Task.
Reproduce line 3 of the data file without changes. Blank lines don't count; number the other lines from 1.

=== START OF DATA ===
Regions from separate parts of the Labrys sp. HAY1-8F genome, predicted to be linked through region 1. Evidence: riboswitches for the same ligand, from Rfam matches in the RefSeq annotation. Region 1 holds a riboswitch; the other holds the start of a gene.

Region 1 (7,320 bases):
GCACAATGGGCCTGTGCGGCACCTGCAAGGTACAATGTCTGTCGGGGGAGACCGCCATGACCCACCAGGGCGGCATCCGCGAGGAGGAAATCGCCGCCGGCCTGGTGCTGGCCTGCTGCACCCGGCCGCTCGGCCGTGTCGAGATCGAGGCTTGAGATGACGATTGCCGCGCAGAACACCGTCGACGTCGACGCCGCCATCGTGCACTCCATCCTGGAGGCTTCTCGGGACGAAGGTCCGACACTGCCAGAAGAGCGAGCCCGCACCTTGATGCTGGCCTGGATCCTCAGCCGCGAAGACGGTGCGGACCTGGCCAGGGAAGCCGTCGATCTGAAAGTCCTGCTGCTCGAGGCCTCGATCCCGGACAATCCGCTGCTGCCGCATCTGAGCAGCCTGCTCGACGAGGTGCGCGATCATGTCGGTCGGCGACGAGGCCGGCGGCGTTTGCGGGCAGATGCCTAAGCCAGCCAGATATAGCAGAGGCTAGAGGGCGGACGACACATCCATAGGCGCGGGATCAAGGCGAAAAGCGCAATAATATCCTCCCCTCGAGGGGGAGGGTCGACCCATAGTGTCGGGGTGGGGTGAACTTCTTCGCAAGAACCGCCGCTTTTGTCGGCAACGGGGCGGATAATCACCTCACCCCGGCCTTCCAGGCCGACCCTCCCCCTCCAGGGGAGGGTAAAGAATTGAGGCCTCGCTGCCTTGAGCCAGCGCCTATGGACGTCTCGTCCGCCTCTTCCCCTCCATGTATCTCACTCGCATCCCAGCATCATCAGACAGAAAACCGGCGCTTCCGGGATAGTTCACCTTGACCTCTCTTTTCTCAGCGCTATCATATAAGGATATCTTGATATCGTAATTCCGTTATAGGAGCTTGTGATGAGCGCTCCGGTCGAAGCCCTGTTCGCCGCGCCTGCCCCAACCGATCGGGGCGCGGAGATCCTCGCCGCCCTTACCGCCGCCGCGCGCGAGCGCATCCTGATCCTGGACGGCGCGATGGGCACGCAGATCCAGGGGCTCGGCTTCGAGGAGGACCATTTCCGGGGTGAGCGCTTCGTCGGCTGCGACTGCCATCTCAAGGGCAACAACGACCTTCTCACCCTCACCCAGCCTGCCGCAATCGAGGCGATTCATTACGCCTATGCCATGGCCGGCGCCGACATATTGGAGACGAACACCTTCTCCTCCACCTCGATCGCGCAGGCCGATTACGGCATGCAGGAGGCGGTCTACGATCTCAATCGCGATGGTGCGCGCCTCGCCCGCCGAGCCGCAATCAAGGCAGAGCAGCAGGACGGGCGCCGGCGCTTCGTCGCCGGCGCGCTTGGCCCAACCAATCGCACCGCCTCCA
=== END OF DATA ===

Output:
GCACAATGGGCCTGTGCGGCACCTGCAAGGTACAATGTCTGTCGGGGGAGACCGCCATGACCCACCAGGGCGGCATCCGCGAGGAGGAAATCGCCGCCGGCCTGGTGCTGGCCTGCTGCACCCGGCCGCTCGGCCGTGTCGAGATCGAGGCTTGAGATGACGATTGCCGCGCAGAACACCGTCGACGTCGACGCCGCCATCGTGCACTCCATCCTGGAGGCTTCTCGGGACGAAGGTCCGACACTGCCAGAAGAGCGAGCCCGCACCTTGATGCTGGCCTGGATCCTCAGCCGCGAAGACGGTGCGGACCTGGCCAGGGAAGCCGTCGATCTGAAAGTCCTGCTGCTCGAGGCCTCGATCCCGGACAATCCGCTGCTGCCGCATCTGAGCAGCCTGCTCGACGAGGTGCGCGATCATGTCGGTCGGCGACGAGGCCGGCGGCGTTTGCGGGCAGATGCCTAAGCCAGCCAGATATAGCAGAGGCTAGAGGGCGGACGACACATCCATAGGCGCGGGATCAAGGCGAAAAGCGCAATAATATCCTCCCCTCGAGGGGGAGGGTCGACCCATAGTGTCGGGGTGGGGTGAACTTCTTCGCAAGAACCGCCGCTTTTGTCGGCAACGGGGCGGATAATCACCTCACCCCGGCCTTCCAGGCCGACCCTCCCCCTCCAGGGGAGGGTAAAGAATTGAGGCCTCGCTGCCTTGAGCCAGCGCCTATGGACGTCTCGTCCGCCTCTTCCCCTCCATGTATCTCACTCGCATCCCAGCATCATCAGACAGAAAACCGGCGCTTCCGGGATAGTTCACCTTGACCTCTCTTTTCTCAGCGCTATCATATAAGGATATCTTGATATCGTAATTCCGTTATAGGAGCTTGTGATGAGCGCTCCGGTCGAAGCCCTGTTCGCCGCGCCTGCCCCAACCGATCGGGGCGCGGAGATCCTCGCCGCCCTTACCGCCGCCGCGCGCGAGCGCATCCTGATCCTGGACGGCGCGATGGGCACGCAGATCCAGGGGCTCGGCTTCGAGGAGGACCATTTCCGGGGTGAGCGCTTCGTCGGCTGCGACTGCCATCTCAAGGGCAACAACGACCTTCTCACCCTCACCCAGCCTGCCGCAATCGAGGCGATTCATTACGCCTATGCCATGGCCGGCGCCGACATATTGGAGACGAACACCTTCTCCTCCACCTCGATCGCGCAGGCCGATTACGGCATGCAGGAGGCGGTCTACGATCTCAATCGCGATGGTGCGCGCCTCGCCCGCCGAGCCGCAATCAAGGCAGAGCAGCAGGACGGGCGCCGGCGCTTCGTCGCCGGCGCGCTTGGCCCAACCAATCGCACCGCCTCCA